Several aspects of the pelvic girdle suggest that pterosaurs were specialized for pelvic aspiration during flight. As in birds, the three pelvic bones of pterosaurs were solidly fused into a single unit (Fig. 9), and an increased number of dorsal vertebrae were incorporated into the sacrum (3 to 5 in Rhamphorhynchus and as many as 10 in Pteranodon) (Wellnhofer, 1978, 1987). The preacetabular process of the ilium was very long and in pterodactyloids it was fused with additional dorsal vertebrae to form a synsacrum-like structure (Eaton, 1910). The distal ends of the pubic bones did not meet on the ventral midline, but the ischiadic portion of the puboischiadic plate was fused at the midline (Padian, 1983); making the pelvis partially open ventrally. (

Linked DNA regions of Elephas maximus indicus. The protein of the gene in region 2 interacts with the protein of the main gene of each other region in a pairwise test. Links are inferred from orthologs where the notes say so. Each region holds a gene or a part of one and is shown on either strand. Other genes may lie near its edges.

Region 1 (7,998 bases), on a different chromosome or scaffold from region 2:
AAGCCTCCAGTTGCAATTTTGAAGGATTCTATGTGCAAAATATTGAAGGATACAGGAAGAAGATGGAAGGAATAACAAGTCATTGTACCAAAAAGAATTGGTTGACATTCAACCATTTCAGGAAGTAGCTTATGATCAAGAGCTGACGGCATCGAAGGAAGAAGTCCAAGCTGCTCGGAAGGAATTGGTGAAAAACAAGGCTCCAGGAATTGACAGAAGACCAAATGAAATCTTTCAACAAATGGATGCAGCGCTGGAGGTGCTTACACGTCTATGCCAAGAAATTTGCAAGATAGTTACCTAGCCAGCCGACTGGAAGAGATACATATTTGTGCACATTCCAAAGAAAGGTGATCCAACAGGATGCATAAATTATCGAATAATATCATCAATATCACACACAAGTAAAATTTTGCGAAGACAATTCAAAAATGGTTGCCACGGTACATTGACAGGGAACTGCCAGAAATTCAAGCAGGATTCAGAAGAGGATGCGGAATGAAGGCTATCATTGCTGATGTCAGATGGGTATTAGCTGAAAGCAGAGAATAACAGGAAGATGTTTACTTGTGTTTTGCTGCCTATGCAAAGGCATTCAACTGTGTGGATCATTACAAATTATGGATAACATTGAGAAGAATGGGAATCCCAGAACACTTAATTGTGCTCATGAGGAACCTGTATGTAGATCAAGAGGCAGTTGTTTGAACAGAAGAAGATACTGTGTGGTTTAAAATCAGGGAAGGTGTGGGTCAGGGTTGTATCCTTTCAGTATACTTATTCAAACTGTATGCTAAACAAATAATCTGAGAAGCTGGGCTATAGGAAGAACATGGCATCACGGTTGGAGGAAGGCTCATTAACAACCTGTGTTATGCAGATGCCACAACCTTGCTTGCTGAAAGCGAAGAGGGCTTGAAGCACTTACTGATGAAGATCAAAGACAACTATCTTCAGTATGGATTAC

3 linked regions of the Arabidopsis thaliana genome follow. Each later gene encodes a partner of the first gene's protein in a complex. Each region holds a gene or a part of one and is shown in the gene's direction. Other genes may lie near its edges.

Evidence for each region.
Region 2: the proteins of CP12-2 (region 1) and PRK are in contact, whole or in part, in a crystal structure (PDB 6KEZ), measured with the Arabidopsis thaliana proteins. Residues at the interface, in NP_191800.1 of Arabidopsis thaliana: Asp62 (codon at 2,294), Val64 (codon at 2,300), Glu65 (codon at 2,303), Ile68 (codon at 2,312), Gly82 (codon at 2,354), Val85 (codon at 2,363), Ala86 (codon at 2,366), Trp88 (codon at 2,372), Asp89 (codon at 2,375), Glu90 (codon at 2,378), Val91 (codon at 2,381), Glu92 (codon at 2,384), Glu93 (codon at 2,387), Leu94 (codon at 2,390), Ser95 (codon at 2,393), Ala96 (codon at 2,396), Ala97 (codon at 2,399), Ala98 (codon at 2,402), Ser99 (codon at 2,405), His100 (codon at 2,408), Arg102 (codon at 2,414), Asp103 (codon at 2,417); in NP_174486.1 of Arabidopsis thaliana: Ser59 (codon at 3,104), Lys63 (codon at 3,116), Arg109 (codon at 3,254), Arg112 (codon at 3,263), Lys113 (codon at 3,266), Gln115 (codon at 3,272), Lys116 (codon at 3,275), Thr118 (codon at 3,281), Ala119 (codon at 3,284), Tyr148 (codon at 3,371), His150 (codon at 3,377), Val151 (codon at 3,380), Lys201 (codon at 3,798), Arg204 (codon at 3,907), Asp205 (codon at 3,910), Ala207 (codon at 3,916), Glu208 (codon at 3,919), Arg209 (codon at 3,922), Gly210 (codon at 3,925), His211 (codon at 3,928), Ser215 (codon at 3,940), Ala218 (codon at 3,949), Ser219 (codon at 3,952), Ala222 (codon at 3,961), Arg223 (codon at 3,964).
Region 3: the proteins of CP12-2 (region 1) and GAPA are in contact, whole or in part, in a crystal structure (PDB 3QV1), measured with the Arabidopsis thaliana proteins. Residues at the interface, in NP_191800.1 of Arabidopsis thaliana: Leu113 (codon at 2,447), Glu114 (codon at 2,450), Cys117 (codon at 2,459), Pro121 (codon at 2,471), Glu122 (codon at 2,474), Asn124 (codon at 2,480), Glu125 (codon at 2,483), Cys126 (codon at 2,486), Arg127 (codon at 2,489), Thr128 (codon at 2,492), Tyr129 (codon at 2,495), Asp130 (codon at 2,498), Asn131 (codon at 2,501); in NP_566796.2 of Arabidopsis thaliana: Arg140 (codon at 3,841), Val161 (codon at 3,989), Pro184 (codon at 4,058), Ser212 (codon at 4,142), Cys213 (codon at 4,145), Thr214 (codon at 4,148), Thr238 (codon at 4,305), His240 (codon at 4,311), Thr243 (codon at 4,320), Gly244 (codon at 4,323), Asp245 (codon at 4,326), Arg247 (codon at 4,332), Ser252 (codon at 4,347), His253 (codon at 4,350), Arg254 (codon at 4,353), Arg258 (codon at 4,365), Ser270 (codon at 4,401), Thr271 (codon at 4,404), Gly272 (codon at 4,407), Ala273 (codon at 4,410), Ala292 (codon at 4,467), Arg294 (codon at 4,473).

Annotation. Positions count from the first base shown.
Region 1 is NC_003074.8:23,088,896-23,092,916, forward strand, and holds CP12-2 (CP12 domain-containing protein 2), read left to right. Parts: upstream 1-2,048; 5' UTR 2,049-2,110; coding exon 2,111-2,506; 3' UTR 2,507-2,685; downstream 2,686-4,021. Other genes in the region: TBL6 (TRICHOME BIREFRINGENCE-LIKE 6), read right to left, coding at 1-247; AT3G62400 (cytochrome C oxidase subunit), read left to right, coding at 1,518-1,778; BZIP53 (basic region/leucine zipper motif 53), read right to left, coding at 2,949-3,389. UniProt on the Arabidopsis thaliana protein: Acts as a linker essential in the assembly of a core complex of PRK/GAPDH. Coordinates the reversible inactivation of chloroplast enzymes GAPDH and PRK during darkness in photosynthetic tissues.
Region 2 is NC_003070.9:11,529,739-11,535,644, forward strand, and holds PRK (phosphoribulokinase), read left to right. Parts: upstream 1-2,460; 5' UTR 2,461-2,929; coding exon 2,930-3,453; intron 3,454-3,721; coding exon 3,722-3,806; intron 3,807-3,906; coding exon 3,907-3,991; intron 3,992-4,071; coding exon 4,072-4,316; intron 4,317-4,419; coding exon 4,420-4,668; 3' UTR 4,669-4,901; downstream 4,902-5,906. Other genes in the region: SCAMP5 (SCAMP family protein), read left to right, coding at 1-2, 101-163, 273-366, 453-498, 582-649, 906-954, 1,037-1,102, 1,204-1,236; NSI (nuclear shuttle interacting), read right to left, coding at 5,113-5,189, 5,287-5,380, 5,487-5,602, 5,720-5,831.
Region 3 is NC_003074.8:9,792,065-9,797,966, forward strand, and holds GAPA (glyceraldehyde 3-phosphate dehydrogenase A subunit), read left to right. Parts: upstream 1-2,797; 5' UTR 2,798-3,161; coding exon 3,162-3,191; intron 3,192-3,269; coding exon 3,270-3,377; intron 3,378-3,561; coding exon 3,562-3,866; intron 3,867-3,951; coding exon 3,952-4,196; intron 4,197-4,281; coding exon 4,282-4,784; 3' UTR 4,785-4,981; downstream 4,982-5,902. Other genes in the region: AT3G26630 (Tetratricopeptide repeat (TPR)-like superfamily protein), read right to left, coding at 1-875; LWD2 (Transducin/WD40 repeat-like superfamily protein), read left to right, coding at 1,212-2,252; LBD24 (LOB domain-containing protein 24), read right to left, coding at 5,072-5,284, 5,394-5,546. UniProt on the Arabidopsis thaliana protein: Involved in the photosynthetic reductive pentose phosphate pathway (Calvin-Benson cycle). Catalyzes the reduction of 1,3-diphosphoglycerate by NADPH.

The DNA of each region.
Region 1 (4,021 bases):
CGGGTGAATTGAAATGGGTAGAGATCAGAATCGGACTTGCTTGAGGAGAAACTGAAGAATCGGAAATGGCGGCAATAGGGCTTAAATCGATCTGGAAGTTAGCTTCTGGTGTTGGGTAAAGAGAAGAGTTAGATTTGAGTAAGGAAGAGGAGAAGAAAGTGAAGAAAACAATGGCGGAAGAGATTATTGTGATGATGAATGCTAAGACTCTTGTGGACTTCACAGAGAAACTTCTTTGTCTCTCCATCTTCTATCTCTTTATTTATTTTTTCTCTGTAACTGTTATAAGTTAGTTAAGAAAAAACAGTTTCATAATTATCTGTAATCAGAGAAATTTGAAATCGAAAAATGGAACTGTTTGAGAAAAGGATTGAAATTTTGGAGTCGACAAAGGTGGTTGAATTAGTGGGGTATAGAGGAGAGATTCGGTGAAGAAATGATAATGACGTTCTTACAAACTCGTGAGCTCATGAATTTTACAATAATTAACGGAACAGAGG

David R. Carrier2,1,2and Colleen G. Farmer1,2)
At their distal ends, the pubic bones expand laterally and medially into broad plates that form the ventral margin of the posterior belly.